Feds open way to NYC congestion tax
Traffic in Midtown Manhattan
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Kai Ryssdal: The Bush Administration has given a very big green light to the idea of making Americans pay extra to drive in congested areas. Today, the Department of Transportation offered New York City $354 million. The money would foot the bill for Mayor Michael Bloomberg's proposal to charge a special fee for cars and trucks entering the busiest areas of Manhattan.
Supporters are selling it not just as a way to reduce traffic and air pollution. They say it'll support the economy, too. Here's Marketplace's Bob Moon.
Bob Moon: If New York City had an "official sound," this would have to be it:
[Sound of car horns honking]
The city's average commuter wastes around 49 hours in gridlock every year, according to Transportation Secretary Mary Peters.
Her department's funding offer gives Mayor Bloomberg some powerful leverage in trying to convince New York's city council and the state legislature to implement the plan. He'd charge up to $8 for cars, $15 for trucks during peak weekday hours.
New York must meet certain traffic targets to get the federal money. Congestion pricing isn't a requirement, but Secretary Peters says she wants real reductions.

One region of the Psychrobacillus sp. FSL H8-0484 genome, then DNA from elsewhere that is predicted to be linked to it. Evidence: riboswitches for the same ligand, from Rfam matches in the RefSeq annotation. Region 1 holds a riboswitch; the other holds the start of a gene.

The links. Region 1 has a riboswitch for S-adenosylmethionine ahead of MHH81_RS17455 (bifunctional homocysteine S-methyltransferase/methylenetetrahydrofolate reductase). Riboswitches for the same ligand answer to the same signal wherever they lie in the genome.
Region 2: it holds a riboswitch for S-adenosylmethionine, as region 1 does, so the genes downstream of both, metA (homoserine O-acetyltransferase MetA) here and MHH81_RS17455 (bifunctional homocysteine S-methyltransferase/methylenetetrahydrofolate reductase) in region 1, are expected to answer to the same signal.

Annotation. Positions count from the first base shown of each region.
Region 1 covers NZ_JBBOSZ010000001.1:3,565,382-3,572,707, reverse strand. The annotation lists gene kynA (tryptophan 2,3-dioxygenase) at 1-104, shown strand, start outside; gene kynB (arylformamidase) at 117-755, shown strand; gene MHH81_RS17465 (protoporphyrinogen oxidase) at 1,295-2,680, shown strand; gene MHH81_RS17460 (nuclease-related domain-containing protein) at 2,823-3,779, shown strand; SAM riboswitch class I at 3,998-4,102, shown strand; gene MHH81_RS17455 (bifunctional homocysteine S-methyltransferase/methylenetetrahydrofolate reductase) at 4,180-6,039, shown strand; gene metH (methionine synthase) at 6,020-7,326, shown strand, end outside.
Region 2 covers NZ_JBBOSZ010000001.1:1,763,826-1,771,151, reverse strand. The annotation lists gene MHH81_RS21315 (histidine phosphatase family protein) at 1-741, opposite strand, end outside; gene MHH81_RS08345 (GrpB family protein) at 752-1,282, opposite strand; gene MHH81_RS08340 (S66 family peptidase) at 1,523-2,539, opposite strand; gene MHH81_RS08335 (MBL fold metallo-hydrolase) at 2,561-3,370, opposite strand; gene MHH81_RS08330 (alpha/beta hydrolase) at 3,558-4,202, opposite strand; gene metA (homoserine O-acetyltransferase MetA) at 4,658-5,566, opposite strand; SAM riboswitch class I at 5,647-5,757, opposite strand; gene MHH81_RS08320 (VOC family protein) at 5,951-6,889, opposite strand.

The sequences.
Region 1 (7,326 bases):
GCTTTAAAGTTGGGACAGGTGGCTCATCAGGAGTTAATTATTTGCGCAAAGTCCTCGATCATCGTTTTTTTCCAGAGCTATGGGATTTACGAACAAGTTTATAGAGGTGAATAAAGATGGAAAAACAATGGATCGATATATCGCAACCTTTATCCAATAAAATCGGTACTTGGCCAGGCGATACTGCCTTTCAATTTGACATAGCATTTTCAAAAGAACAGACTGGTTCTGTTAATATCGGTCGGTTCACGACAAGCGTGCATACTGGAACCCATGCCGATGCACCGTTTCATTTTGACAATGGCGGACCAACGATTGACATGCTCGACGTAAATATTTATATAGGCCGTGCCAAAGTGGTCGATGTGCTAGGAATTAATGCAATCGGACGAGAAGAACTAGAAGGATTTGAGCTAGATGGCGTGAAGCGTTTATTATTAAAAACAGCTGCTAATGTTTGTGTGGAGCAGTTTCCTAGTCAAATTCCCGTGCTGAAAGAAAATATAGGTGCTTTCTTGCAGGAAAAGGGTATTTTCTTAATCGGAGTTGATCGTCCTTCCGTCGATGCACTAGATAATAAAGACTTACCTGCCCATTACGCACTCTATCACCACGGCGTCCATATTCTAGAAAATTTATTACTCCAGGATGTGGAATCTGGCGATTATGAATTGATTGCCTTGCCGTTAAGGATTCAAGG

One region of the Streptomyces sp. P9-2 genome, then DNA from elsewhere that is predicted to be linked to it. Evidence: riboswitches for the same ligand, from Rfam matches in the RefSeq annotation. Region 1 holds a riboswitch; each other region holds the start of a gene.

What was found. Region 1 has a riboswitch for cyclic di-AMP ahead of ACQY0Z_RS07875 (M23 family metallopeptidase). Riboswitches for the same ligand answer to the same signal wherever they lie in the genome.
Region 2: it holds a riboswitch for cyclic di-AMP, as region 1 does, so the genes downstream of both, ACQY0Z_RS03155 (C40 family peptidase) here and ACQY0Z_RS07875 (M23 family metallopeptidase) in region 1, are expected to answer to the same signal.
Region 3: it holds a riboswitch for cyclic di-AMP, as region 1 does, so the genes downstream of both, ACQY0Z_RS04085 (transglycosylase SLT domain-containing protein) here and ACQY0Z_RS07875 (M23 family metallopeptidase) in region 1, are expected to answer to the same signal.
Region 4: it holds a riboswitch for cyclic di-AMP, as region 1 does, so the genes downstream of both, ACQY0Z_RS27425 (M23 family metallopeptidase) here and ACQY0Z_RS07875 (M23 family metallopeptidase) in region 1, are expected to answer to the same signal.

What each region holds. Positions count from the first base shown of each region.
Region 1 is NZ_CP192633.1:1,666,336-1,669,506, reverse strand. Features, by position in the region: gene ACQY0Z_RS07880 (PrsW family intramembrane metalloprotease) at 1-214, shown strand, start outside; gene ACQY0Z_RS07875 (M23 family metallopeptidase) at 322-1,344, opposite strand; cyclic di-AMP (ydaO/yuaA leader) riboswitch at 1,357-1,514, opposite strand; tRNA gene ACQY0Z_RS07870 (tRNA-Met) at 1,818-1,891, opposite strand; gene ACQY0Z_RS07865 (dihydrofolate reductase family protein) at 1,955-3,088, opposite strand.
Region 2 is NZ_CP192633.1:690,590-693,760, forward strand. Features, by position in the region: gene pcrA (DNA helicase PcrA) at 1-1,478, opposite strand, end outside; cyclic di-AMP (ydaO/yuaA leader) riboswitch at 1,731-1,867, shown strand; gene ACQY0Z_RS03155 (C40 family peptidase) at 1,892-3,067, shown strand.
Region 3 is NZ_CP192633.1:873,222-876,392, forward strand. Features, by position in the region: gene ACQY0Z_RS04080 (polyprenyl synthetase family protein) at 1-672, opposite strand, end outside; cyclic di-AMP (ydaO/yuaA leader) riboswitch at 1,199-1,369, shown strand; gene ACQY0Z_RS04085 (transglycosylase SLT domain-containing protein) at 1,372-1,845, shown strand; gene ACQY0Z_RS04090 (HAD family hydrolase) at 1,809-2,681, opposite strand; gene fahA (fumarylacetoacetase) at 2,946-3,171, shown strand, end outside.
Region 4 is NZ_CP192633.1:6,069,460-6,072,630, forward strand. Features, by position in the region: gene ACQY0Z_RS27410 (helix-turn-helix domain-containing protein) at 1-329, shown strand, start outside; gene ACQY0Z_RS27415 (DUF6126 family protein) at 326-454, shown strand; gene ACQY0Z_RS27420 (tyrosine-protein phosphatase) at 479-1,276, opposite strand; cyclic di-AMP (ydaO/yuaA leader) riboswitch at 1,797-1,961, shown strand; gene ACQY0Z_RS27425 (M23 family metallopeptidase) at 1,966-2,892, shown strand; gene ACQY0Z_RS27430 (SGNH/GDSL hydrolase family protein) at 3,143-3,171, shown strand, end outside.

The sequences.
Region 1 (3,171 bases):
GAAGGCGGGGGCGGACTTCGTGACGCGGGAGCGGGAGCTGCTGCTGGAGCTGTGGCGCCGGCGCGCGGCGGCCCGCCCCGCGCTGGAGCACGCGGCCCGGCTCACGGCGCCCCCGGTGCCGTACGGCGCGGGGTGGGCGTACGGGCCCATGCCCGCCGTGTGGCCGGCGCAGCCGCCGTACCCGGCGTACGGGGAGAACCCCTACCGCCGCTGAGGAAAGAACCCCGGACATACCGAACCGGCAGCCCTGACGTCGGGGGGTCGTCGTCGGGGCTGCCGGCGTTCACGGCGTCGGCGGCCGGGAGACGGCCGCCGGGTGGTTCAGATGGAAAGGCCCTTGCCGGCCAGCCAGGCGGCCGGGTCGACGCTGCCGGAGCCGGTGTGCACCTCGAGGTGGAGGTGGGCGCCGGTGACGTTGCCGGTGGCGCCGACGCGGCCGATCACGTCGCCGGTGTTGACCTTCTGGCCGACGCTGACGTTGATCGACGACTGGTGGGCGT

Mary Peters: Unlike building new roads, this plan can be implemented quickly, and will have almost an immediate impact on traffic.
Peters complains congestion in the nation's cities has kept on rising, right along with transportation spending. The Big Apple's leading business group says there are hidden costs as well.
Kathryn Wylde heads the Partnership for New York City:
Kathryn Wylde: We found more than $13 billion a year are lost from our economy because of traffic congestion. More than 50,000 jobs that aren't created every year.
Opponents argue the toll is a regressive tax that will hurt small businesses and fall most heavily on the poor.
Walter McCaffrey has been coordinating the opposition. He wonders if the federal push for the idea will stop at the Hudson River.
Walter McCaffrey: Having been a member of the New York City council for 16 years, we always liked to think of ourselves as being the trendsetters. But this would be something that would be a very bad trend to set for the country.
McAffrey also cites privacy concerns, calling the program a "vehicle surveillance plan.
I'm Bob Moon for Marketplace.